A University should be a place of light, of liberty, and of learning.
– Benjamin Disraeli
As I bring this discussion to a close (for now), I find myself referencing an unlikely source for my lead-in. I happened to be on Facebook over the weekend and dropped in on an ongoing discussion regarding Daylight Saving Time, a topic that has stirred increasing controversy over the last few years. United in their frustration, the contributors wanted DST banished, largely – at least according to their posts – because it interfered with sleep patterns, necessitating an unwanted adjustment from which they never quite recovered. The fact that such an adjustment had to be made twice a year simply compounded the misery.
As it turns out, I am the contrarian in this regard: I like the time changes. I agree that they throw your sleep patterns out of whack for a period of time, but I enjoy the ritual and the connection it has to seasonal changes. Amidst a winter such as the one we have “enjoyed” this year, anything that tells me we are approaching the end of winter and the onset of spring is welcome indeed. When I think of these time changes, I consider them as a kind of social ritual, not unlike Christmas, Easter, and whatever other days on the calendar have a common social import. So, from my perspective, I want to hang on to the time changes. I now know that a significant constituency exists on Facebook that disagrees with me and I’m okay with that.
What I am not okay with is the more pronounced objections that we hear of in more conventional media settings, i.e., newspapers, television and radio. There the focus tends to be pretty much exclusively on the economics of the change. Statistics are rolled out suggesting that any perceived savings are just that and nothing more: perceptions. In truth, so the argument goes, it would be cheaper to leave the clocks alone. Case closed. By now you might be asking how does this connect with my earlier reflections on the business education symposium I attended?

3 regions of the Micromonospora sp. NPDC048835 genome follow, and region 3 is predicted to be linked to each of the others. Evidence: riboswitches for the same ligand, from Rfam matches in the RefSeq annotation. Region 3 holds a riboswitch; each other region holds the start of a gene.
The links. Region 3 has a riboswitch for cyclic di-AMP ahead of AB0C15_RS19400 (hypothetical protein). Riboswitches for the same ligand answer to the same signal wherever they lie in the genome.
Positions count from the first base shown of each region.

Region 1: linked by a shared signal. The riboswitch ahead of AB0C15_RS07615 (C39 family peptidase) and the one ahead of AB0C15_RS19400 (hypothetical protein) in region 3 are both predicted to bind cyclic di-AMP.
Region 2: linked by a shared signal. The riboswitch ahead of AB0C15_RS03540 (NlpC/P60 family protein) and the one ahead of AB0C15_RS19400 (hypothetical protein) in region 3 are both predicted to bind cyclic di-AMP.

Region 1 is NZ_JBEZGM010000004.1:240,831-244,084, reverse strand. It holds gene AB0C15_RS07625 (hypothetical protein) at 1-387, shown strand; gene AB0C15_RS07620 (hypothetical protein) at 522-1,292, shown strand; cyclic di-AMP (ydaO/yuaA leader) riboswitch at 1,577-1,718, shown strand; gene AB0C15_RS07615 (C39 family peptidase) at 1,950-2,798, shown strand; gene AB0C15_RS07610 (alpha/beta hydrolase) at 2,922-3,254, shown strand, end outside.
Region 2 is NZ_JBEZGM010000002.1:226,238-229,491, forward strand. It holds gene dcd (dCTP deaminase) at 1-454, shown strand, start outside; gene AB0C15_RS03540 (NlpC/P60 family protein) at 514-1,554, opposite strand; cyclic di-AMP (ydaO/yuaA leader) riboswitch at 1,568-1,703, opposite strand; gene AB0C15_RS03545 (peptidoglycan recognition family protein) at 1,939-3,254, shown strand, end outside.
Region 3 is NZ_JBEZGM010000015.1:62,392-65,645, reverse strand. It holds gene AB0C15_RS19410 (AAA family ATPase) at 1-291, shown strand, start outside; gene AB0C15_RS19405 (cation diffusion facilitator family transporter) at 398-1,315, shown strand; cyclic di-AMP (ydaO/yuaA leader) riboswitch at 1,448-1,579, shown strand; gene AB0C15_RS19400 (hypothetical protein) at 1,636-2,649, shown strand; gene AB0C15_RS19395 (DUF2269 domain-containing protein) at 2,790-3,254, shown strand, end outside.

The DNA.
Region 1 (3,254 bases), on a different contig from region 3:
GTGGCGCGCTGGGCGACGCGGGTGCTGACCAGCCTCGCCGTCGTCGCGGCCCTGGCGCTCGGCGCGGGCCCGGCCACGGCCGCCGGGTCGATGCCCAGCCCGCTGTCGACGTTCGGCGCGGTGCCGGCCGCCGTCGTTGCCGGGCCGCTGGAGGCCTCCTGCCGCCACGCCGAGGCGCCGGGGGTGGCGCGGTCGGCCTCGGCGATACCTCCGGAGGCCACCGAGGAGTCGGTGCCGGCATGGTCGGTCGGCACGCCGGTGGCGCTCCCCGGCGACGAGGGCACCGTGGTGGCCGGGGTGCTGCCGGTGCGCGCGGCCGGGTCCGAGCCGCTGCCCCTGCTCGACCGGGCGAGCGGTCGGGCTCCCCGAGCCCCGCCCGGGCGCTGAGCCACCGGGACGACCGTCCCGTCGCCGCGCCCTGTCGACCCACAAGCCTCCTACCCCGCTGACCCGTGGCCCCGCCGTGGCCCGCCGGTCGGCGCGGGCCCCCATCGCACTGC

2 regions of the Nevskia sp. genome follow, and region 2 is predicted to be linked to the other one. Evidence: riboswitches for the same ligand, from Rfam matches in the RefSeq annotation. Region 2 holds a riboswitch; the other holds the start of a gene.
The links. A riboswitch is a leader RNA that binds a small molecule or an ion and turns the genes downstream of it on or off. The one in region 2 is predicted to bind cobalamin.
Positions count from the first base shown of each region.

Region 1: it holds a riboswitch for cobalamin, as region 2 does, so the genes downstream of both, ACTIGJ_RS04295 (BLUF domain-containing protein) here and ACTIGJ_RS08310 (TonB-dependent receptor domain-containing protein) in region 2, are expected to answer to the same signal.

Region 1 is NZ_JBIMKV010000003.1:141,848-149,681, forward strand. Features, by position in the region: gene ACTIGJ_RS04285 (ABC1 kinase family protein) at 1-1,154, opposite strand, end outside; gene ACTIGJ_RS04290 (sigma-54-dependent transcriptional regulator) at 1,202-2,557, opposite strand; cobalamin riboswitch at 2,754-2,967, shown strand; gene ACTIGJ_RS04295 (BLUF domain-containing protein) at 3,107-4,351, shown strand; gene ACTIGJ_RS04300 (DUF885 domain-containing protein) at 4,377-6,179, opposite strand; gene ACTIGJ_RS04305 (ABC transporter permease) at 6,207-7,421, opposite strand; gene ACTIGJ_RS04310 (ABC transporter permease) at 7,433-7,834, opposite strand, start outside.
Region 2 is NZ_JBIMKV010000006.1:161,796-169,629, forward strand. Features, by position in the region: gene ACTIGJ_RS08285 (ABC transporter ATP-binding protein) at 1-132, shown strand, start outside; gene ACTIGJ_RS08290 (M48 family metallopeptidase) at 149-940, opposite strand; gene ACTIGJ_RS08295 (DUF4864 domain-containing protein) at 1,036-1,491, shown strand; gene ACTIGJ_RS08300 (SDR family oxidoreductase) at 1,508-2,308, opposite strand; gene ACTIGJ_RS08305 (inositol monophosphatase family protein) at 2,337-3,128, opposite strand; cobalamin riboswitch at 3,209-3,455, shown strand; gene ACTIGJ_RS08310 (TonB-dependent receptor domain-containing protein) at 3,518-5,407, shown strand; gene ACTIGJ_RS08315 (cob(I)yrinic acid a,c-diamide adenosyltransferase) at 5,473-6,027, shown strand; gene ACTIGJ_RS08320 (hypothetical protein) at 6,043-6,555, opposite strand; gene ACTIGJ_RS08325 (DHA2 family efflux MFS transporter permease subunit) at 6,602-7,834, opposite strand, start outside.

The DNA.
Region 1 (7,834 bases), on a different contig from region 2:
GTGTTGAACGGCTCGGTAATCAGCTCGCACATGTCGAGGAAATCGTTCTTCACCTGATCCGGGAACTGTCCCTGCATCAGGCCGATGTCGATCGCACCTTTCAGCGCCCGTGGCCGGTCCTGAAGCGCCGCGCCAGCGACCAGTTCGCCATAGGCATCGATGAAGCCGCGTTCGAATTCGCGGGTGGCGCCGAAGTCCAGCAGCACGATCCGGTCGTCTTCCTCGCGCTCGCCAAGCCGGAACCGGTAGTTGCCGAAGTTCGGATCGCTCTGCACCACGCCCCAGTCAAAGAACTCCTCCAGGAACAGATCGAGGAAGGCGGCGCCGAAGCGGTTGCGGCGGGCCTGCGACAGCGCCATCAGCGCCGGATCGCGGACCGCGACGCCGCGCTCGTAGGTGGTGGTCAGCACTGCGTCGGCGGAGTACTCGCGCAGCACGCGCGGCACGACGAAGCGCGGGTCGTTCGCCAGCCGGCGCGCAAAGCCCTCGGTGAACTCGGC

In both cases, any discussion of the issue inevitably swings to a consideration of the current and always dominant preoccupation with “economy”. As I’ve indicated, when it comes to Daylight Saving Time, I don’t care about the economics of it; I value the “ritual”, you might say, because it represents something that has value for me beyond dollars and cents. You might as well try to quantify a sunrise, a sunset or the pleasure of rocking an infant to sleep in your arms.
University, and “education” in general, as concepts, are rooted in a similar kind of idealism. Products of the Renaissance and a key to the emergence of what most of us might call the modern world, universities were rarely regarded as places people went in order to be able to find a job. These were the redoubts of those tasked with thinking about the world and humanity’s place in it. As time went on and the various disciplines began to define themselves more clearly, practical applications in the sciences began to be found for scientific discoveries especially. As I’ve suggested in an earlier blog, university was not regarded as essential for employment when I was leaving high school. By 1975 (my graduating year), it had become a preferred route for many; still, it was more an option than a necessity.